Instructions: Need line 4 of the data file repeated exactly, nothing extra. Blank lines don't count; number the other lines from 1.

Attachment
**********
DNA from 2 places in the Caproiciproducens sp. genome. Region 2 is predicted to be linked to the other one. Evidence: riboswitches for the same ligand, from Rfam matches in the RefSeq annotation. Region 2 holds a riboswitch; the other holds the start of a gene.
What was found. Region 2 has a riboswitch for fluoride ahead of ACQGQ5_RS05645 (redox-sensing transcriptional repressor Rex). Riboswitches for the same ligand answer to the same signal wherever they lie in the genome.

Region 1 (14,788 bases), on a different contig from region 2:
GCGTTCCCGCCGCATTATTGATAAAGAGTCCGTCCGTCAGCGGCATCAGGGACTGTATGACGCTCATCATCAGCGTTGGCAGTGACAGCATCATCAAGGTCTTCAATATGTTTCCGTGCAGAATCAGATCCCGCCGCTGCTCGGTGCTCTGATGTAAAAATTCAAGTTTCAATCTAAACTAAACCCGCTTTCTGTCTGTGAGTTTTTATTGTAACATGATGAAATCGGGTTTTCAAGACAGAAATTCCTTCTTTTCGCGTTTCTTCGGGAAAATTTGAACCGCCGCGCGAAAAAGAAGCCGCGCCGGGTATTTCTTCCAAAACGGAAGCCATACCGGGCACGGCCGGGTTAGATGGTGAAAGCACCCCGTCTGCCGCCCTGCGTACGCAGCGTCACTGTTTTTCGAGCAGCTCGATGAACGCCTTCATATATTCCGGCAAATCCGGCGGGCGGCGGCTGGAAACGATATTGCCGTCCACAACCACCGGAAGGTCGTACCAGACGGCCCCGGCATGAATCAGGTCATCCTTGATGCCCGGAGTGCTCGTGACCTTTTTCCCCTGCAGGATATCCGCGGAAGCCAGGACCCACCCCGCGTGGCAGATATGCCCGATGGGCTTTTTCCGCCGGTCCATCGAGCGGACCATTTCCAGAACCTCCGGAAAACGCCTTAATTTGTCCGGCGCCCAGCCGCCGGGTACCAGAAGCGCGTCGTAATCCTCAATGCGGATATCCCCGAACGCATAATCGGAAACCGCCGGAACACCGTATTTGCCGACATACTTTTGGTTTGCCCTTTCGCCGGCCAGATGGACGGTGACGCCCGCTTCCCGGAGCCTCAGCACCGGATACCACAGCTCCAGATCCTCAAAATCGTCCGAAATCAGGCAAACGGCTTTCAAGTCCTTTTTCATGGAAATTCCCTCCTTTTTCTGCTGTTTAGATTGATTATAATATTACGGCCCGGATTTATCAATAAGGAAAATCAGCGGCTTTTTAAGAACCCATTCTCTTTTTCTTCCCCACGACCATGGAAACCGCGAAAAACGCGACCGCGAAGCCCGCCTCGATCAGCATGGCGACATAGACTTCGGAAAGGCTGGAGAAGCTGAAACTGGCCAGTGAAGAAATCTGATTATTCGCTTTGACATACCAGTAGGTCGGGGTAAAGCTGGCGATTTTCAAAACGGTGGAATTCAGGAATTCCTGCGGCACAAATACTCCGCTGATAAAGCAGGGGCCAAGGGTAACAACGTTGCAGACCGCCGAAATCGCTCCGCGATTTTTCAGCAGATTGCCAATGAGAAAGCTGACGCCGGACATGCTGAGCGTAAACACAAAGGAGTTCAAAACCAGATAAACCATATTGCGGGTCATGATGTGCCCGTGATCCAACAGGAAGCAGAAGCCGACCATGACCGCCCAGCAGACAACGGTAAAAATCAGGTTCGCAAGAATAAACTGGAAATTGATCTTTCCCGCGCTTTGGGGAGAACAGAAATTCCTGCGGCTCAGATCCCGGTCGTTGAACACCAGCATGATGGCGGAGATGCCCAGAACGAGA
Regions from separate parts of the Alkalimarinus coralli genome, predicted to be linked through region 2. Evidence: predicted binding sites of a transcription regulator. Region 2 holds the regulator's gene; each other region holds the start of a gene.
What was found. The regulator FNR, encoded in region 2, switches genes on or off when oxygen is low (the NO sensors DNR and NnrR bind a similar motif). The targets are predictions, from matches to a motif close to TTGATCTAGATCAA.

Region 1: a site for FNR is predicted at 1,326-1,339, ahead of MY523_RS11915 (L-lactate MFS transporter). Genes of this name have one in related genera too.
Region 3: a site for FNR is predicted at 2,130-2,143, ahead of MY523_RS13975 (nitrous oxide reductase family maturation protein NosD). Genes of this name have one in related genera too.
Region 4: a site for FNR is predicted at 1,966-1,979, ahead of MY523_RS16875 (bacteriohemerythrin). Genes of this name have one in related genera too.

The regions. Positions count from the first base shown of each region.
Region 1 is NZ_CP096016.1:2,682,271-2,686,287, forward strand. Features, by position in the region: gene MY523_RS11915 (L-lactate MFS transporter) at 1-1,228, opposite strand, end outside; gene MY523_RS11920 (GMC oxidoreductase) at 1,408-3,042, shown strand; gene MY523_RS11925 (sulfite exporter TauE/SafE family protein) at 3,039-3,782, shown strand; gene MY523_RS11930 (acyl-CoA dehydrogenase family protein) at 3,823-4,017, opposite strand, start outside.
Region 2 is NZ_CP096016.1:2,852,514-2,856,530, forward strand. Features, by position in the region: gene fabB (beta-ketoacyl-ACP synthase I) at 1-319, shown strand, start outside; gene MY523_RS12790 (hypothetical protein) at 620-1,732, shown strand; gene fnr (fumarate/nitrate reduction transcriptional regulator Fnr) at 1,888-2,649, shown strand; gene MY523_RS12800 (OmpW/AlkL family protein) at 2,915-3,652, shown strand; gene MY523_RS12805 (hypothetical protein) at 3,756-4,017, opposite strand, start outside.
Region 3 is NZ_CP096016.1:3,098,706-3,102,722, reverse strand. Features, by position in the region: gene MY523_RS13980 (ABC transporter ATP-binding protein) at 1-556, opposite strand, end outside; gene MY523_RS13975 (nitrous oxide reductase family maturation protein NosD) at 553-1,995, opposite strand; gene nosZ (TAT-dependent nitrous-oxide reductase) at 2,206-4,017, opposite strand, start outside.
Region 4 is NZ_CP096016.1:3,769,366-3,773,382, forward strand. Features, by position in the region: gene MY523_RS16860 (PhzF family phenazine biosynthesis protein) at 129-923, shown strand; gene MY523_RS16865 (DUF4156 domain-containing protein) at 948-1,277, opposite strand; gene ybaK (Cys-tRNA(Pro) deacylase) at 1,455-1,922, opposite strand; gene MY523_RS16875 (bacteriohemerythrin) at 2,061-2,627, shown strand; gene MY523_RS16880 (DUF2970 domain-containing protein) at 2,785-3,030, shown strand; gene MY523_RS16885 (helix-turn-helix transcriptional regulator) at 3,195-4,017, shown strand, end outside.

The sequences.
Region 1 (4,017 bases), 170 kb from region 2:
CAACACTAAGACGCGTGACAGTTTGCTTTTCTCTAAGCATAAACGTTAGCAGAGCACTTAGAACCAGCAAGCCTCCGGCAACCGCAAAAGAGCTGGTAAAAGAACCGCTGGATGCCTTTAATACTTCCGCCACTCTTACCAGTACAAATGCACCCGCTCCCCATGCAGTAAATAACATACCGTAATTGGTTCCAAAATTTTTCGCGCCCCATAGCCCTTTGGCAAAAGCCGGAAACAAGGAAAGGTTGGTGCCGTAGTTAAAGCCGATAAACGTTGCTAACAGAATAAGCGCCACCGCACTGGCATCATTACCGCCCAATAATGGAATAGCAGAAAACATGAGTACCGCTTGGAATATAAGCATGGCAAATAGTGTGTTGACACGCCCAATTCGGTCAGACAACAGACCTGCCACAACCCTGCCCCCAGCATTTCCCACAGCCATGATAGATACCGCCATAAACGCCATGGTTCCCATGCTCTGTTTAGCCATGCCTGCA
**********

GCGTTCCCGCCGCATTATTGATAAAGAGTCCGTCCGTCAGCGGCATCAGGGACTGTATGACGCTCATCATCAGCGTTGGCAGTGACAGCATCATCAAGGTCTTCAATATGTTTCCGTGCAGAATCAGATCCCGCCGCTGCTCGGTGCTCTGATGTAAAAATTCAAGTTTCAATCTAAACTAAACCCGCTTTCTGTCTGTGAGTTTTTATTGTAACATGATGAAATCGGGTTTTCAAGACAGAAATTCCTTCTTTTCGCGTTTCTTCGGGAAAATTTGAACCGCCGCGCGAAAAAGAAGCCGCGCCGGGTATTTCTTCCAAAACGGAAGCCATACCGGGCACGGCCGGGTTAGATGGTGAAAGCACCCCGTCTGCCGCCCTGCGTACGCAGCGTCACTGTTTTTCGAGCAGCTCGATGAACGCCTTCATATATTCCGGCAAATCCGGCGGGCGGCGGCTGGAAACGATATTGCCGTCCACAACCACCGGAAGGTCGTACCAGACGGCCCCGGCATGAATCAGGTCATCCTTGATGCCCGGAGTGCTCGTGACCTTTTTCCCCTGCAGGATATCCGCGGAAGCCAGGACCCACCCCGCGTGGCAGATATGCCCGATGGGCTTTTTCCGCCGGTCCATCGAGCGGACCATTTCCAGAACCTCCGGAAAACGCCTTAATTTGTCCGGCGCCCAGCCGCCGGGTACCAGAAGCGCGTCGTAATCCTCAATGCGGATATCCCCGAACGCATAATCGGAAACCGCCGGAACACCGTATTTGCCGACATACTTTTGGTTTGCCCTTTCGCCGGCCAGATGGACGGTGACGCCCGCTTCCCGGAGCCTCAGCACCGGATACCACAGCTCCAGATCCTCAAAATCGTCCGAAATCAGGCAAACGGCTTTCAAGTCCTTTTTCATGGAAATTCCCTCCTTTTTCTGCTGTTTAGATTGATTATAATATTACGGCCCGGATTTATCAATAAGGAAAATCAGCGGCTTTTTAAGAACCCATTCTCTTTTTCTTCCCCACGACCATGGAAACCGCGAAAAACGCGACCGCGAAGCCCGCCTCGATCAGCATGGCGACATAGACTTCGGAAAGGCTGGAGAAGCTGAAACTGGCCAGTGAAGAAATCTGATTATTCGCTTTGACATACCAGTAGGTCGGGGTAAAGCTGGCGATTTTCAAAACGGTGGAATTCAGGAATTCCTGCGGCACAAATACTCCGCTGATAAAGCAGGGGCCAAGGGTAACAACGTTGCAGACCGCCGAAATCGCTCCGCGATTTTTCAGCAGATTGCCAATGAGAAAGCTGACGCCGGACATGCTGAGCGTAAACACAAAGGAGTTCAAAACCAGATAAACCATATTGCGGGTCATGATGTGCCCGTGATCCAACAGGAAGCAGAAGCCGACCATGACCGCCCAGCAGACAACGGTAAAAATCAGGTTCGCAAGAATAAACTGGAAATTGATCTTTCCCGCGCTTTGGGGAGAACAGAAATTCCTGCGGCTCAGATCCCGGTCGTTGAACACCAGCATGATGGCGGAGATGCCCAGAACGAGA